Yes, Hooker is gone, along with more than a few other talented players, but Heupel has twice proven during his two years on the job that he can exceed expectations with the best of them, so it’s fair to believe anything can happen with the 2023 football Vols, including slipping into the College Football Playoff.
Either way, there arguably hasn’t been a brighter time across the board in UT athletics since the late 1960s or early, early 1970s, when every team that wore Big Orange - be it baseball, track, swimming, football or men’s basketball - was an SEC power. In fact, for years, if not decades, UT was one of the few athletic programs in the country that seemed dangerous in every sport, a huge credit to athletic director Bob Woodruff, then Doug Dickey. White seems cut from the same cloth, determined to have an athletic department filled with national championship contenders across the board, not just in one or two sports.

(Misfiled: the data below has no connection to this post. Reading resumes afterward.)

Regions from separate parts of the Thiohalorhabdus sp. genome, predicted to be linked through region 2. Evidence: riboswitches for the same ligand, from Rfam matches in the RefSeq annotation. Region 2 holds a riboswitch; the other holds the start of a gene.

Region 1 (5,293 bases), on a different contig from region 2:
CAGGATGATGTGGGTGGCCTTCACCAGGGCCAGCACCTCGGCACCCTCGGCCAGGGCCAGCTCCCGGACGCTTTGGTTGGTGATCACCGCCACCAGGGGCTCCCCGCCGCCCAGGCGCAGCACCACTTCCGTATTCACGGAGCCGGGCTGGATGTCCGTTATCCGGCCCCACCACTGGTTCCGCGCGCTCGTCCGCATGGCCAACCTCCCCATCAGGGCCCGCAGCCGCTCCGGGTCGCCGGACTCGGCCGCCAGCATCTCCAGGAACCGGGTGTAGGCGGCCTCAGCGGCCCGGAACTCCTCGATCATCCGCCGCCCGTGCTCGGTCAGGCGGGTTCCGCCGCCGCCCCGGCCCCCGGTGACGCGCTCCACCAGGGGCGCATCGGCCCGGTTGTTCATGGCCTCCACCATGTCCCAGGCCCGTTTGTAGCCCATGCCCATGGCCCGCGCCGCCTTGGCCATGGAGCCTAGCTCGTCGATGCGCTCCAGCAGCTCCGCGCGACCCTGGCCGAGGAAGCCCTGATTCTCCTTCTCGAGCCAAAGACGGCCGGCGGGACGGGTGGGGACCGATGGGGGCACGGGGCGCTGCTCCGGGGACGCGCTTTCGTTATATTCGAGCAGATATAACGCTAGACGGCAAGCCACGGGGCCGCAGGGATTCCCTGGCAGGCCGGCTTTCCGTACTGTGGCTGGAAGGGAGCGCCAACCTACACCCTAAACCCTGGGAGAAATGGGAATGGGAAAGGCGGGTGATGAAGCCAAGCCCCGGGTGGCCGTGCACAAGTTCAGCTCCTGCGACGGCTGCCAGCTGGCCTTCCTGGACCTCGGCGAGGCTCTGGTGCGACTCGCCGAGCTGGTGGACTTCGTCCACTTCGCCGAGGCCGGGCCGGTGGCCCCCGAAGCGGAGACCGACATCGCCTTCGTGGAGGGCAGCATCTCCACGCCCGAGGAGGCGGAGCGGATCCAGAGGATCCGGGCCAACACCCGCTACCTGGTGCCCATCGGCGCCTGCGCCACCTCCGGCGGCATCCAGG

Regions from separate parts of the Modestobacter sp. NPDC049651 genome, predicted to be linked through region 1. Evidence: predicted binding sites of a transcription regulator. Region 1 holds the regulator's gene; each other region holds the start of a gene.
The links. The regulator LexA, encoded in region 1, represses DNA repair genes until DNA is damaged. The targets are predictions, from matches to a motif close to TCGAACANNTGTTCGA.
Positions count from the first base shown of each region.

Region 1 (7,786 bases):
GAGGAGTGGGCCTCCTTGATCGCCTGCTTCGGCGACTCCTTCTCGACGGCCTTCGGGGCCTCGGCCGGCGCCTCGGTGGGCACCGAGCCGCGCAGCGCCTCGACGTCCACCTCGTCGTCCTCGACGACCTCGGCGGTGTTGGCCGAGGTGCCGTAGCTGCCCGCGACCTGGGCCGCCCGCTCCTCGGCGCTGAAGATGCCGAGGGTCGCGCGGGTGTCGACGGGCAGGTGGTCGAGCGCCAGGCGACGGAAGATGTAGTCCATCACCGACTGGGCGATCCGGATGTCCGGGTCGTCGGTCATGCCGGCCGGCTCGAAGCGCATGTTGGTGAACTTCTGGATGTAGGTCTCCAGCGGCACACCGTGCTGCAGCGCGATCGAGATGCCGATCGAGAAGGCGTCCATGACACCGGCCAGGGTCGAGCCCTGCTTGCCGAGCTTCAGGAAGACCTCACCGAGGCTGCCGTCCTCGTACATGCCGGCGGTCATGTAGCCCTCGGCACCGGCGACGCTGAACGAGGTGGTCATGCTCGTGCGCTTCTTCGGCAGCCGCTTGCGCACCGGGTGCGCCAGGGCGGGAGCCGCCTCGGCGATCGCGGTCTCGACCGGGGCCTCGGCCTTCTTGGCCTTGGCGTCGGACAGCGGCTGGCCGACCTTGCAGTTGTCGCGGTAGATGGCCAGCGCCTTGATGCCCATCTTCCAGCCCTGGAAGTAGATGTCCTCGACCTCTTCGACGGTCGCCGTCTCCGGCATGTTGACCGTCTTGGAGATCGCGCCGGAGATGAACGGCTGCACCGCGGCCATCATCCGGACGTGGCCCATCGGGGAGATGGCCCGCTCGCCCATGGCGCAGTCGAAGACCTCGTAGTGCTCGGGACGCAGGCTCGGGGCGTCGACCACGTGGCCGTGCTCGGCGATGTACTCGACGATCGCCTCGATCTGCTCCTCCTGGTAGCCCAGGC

Nor is his brilliance as an athletic director first surfacing on Rocky Top. At Buffalo, he noticed a Division III head football coach at Wisconsin-Whitewater was winning six national titles in eight years with five of those seasons ending in 15-0 record and decided to hire Lane Leipold away from the Warhawks. Buffalo football immediately flourished. To prove that was no fluke, Leipold just guided formerly woeful Kansas to a bowl game in his second year with the Jayhawks. And Leipold was not White’s only stunning hire. Current Alabama basketball coach Nate Oats got his big coaching break at Buffalo.
But it was at Central Florida where White’s genius for coaching hires became inarguable. Scott Frost may have recently failed at alma mater Nebraska, but he directed UCF to an undefeated season. Only a couple of questionable officiating calls down the stretch of a 2019 NCAA tourney loss to Duke, kept men’s basketball hire Johnny Dawkins and the Golden Knights from reaching the Sweet 16. Then, of course, White made Heupel the head coach when Frost departed for Nebraska.